Trump’s 3rd FONOP; McCain pushes his Afghanistan strategy; North Korea doubles down on Guam threat; Russian jet overflies DC, New Jersey; and just a bit more...

President Trump’s third freedom of navigation operation (FONOP) happened this morning in the South China Sea. The “USS John S. McCain traveled close to Mischief Reef in the Spratly Islands, among a string of islets, reefs and shoals,” a U.S. official told Reuters this morning. Here are photos of Mischief Reef’s development, via CSIS’s Asia Maritime Tracker.

Worth noting: “This FONOP comes just 39 days since the last FONOP, living up to PACOM commander's [Adm. Harry Harris] commitment to two a quarter,” wrote Zack Cooper of the Center for Strategic and International Studies this morning on Twitter. “Also worth mentioning that the decision to go forward occurred despite DPRK tensions. Admin trying to show that it can walk and chew gum.”

Sen. McCain’s new strategy for Afghanistan. The Maverick just put out a statement this morning dinging former President Obama’s “don’t lose” strategy in Afghanistan before McCain aimed his guns for the current president: “Now, nearly seven months into President Trump’s administration, we’ve had no strategy at all as conditions on the ground have steadily worsened. The thousands of Americans putting their lives on the line in Afghanistan deserve better from their commander-in-chief.”

It’s all part of a PR push for a new amendment McCain added to the National Defense Authorization Act for Fiscal Year 2018 (PDF) that his office says “offers a new strategy for success for the ongoing war in Afghanistan.”

The pitch and the intent: "to ensure that Afghanistan never again becomes a sanctuary for terrorists to plot and conduct attacks against America, our allies, or our interests... we need an integrated civil-military approach to bolster U.S. counterterrorism efforts, strengthen the capability and capacity of the Afghan government and security forces, and intensify diplomatic efforts to facilitate a negotiated peace process in Afghanistan in cooperation with regional partners." Read his 8-point plan, here.

The Taliban released “235 villagers held since the insurgents seized control of an area in northern Sari Pul province five days ago” in an alleged joint raid with the local ISIS affiliate, the Associated Press reported. “Since the insurgents took control of the area, 52 civilians, including women and children, have been killed in the village of Mirzawalang in Sayad districts. The victims were mostly Shiites and minority Hazaras.”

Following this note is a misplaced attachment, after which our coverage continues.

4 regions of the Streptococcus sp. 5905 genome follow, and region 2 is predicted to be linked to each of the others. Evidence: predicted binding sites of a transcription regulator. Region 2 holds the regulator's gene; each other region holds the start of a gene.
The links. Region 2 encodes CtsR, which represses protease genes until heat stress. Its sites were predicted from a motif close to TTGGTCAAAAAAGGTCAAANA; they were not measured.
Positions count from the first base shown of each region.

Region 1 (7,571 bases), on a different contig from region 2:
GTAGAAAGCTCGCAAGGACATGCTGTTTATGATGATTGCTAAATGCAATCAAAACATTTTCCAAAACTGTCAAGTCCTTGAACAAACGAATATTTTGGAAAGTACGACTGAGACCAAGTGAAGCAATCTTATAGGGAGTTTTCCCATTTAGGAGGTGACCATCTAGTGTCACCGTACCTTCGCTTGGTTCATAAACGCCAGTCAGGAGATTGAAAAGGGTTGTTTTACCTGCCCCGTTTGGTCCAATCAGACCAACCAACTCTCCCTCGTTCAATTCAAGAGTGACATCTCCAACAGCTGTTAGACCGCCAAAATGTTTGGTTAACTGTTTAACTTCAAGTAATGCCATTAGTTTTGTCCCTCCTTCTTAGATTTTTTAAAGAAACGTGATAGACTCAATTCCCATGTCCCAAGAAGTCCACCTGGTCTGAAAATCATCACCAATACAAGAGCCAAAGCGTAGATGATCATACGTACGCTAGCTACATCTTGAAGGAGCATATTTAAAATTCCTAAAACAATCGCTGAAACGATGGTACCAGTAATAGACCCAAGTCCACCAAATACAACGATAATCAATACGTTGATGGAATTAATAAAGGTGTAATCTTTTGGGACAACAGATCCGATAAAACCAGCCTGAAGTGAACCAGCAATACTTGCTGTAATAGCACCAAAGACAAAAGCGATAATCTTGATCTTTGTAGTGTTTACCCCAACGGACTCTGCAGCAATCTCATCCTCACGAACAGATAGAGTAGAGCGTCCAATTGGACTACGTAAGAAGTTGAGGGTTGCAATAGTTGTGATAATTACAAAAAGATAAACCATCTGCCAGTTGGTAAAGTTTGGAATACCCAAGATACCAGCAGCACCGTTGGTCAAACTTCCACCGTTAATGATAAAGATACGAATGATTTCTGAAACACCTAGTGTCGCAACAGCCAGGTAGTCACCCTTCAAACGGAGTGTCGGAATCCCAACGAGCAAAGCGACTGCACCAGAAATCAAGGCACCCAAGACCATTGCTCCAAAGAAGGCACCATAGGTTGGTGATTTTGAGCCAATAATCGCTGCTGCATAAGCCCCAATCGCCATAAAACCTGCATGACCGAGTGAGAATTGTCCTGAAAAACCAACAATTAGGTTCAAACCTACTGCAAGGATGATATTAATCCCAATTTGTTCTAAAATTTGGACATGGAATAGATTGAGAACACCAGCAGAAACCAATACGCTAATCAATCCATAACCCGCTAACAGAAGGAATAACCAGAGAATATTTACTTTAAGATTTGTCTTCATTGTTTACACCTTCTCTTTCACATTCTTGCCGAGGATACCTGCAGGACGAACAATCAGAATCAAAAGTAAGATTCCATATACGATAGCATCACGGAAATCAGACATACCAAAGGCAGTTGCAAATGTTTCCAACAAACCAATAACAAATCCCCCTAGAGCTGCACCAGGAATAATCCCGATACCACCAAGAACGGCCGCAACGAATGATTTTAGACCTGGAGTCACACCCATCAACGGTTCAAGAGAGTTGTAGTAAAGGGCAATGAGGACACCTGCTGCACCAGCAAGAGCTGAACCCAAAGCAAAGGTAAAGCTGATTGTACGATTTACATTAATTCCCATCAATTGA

Elsewhere outside of Bagram, a “gunmen opened fire on a group of four female employees… killing one and wounding a second woman, said Gen. Zaman Mamozai, the provincial police chief.” More here.


From Defense One

After the Marines United Scandal, 'All Options' Are on the Table // Caroline Houck: The Corps is considering integrating female recruits into West Coast training camps to help address subconscious biases, the assistant commandant said.

America Is Not Ready for a War in North Korea // Eliot A. Cohen: If loose words about fire and fury are a mere negotiating tactic, they will not deliver what the United States desires.

Are Mercenaries Really a Cheaper Way of War? // David A. Graham: The founder of Blackwater says privatizing the 16-year war could save taxpayer money. History, both recent and farther back, suggests a different outcome.

Welcome to Thursday’s edition of The D Brief by Ben Watson and Bradley Peniston. OTD1988: Reparations are granted to Japanese Americans interned by their government during World War II. Have something you want to share? Email us at the-d-brief@defenseone.com. (And if you’re reading this on our website, consider subscribing. It’s free.)


President Trump may have improvised that “fire and fury” line to North Korea on Wednesday, White House officials told reporters after the warning dominated news coverage. However, “press secretary Sarah Huckabee Sanders said the president discussed the ‘tone and strength’ of the message beforehand with advisers including White House Chief of Staff John Kelly,” The Wall Street Journal reports.

North Korea, meanwhile, doubled down on its threat to strike Guam. “Pyongyang said the missiles would land about 20 miles offshore and could be launched as soon as mid-August,” the Journal reports.
Adds the NYTs: “The North’s official Korean Central News Agency reported that, according to the plan, four of the country’s Hwasong-12 intermediate-range ballistic missiles would fly over the three southern Japanese prefectures of Shimane, Hiroshima and Koichi before hitting the ocean about 19 to 25 miles from the coast of Guam. In addition to serving as a warning to the United States, the proposed missile firings would also be a challenge to Japan.”
And why telecast the launch? Gen. Kim Rak-gyom, commander of the Strategic Force of the Korean People’s Army, was quoted in state media saying "he was disclosing the details of the plan to 'give stronger confidence in certain victory and courage to the Korean people and help them witness the wretched plight of the U.S. imperialists.'" More from the Times, here.